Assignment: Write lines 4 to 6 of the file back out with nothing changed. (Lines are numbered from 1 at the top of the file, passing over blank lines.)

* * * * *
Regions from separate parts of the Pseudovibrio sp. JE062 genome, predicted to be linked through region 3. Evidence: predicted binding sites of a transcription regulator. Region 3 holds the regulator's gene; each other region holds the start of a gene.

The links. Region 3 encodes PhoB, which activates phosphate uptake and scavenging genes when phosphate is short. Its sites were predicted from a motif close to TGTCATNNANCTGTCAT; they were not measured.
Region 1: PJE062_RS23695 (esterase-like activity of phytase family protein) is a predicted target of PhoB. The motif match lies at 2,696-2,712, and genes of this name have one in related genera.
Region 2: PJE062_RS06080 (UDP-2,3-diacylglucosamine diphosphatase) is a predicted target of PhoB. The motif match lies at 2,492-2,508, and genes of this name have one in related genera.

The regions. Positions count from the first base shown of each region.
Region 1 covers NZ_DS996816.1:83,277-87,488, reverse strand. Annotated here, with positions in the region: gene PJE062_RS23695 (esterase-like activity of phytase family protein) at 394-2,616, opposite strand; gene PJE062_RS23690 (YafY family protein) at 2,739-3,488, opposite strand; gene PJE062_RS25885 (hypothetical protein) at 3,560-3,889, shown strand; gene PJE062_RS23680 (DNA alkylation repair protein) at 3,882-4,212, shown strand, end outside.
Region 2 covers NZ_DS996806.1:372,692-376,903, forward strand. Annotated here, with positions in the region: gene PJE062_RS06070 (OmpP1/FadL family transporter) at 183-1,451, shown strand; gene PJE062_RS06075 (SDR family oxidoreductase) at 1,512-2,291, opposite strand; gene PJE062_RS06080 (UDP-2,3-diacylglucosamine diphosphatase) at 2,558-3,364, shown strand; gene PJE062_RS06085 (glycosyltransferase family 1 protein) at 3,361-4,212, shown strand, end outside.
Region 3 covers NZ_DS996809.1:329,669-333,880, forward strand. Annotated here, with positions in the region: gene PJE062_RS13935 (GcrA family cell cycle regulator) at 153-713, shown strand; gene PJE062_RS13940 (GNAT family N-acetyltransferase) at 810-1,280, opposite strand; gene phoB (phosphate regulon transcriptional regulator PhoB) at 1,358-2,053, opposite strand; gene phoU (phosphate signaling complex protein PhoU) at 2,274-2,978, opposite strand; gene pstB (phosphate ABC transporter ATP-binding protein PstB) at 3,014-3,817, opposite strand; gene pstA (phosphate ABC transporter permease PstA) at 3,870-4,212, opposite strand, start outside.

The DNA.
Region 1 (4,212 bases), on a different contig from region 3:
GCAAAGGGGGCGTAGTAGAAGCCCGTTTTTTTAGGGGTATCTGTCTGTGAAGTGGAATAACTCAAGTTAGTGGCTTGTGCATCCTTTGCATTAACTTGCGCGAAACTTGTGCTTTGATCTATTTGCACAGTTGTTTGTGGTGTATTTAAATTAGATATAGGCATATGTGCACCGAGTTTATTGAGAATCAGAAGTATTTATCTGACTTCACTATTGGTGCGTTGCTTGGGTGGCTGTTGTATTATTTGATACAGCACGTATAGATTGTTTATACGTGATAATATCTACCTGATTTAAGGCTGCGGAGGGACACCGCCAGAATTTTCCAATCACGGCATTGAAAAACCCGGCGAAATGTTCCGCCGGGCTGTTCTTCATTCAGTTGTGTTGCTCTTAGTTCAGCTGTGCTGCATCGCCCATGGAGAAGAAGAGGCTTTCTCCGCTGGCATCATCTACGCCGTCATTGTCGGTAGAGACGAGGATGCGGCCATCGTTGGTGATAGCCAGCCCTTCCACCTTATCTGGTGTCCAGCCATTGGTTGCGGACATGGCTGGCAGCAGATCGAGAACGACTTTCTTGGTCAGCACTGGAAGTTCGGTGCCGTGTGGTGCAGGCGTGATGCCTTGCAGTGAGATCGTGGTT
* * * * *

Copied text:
Region 2: PJE062_RS06080 (UDP-2,3-diacylglucosamine diphosphatase) is a predicted target of PhoB. The motif match lies at 2,492-2,508, and genes of this name have one in related genera.

The regions. Positions count from the first base shown of each region.
Region 1 covers NZ_DS996816.1:83,277-87,488, reverse strand. Annotated here, with positions in the region: gene PJE062_RS23695 (esterase-like activity of phytase family protein) at 394-2,616, opposite strand; gene PJE062_RS23690 (YafY family protein) at 2,739-3,488, opposite strand; gene PJE062_RS25885 (hypothetical protein) at 3,560-3,889, shown strand; gene PJE062_RS23680 (DNA alkylation repair protein) at 3,882-4,212, shown strand, end outside.